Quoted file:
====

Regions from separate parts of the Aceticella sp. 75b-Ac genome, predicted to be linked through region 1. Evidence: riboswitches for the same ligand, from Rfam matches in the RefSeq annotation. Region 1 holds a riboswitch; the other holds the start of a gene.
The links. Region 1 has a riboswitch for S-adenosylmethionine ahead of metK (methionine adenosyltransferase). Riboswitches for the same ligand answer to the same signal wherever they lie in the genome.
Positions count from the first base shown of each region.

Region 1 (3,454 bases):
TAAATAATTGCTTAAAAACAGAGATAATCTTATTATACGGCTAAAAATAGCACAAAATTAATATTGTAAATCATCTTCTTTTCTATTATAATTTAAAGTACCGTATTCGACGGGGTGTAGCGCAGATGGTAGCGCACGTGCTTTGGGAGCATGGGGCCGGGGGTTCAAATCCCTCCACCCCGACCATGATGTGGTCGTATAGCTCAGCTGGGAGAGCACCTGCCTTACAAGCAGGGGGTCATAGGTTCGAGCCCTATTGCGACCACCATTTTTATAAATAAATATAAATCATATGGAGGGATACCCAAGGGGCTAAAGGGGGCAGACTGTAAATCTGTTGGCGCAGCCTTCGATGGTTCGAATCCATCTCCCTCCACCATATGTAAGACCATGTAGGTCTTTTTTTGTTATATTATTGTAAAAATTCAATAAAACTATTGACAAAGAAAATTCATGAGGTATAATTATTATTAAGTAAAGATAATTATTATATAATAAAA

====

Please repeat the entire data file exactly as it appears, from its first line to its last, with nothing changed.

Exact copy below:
Regions from separate parts of the Aceticella sp. 75b-Ac genome, predicted to be linked through region 1. Evidence: riboswitches for the same ligand, from Rfam matches in the RefSeq annotation. Region 1 holds a riboswitch; the other holds the start of a gene.
The links. Region 1 has a riboswitch for S-adenosylmethionine ahead of metK (methionine adenosyltransferase). Riboswitches for the same ligand answer to the same signal wherever they lie in the genome.
Positions count from the first base shown of each region.

Region 1 (3,454 bases):
TAAATAATTGCTTAAAAACAGAGATAATCTTATTATACGGCTAAAAATAGCACAAAATTAATATTGTAAATCATCTTCTTTTCTATTATAATTTAAAGTACCGTATTCGACGGGGTGTAGCGCAGATGGTAGCGCACGTGCTTTGGGAGCATGGGGCCGGGGGTTCAAATCCCTCCACCCCGACCATGATGTGGTCGTATAGCTCAGCTGGGAGAGCACCTGCCTTACAAGCAGGGGGTCATAGGTTCGAGCCCTATTGCGACCACCATTTTTATAAATAAATATAAATCATATGGAGGGATACCCAAGGGGCTAAAGGGGGCAGACTGTAAATCTGTTGGCGCAGCCTTCGATGGTTCGAATCCATCTCCCTCCACCATATGTAAGACCATGTAGGTCTTTTTTTGTTATATTATTGTAAAAATTCAATAAAACTATTGACAAAGAAAATTCATGAGGTATAATTATTATTAAGTAAAGATAATTATTATATAATAAAA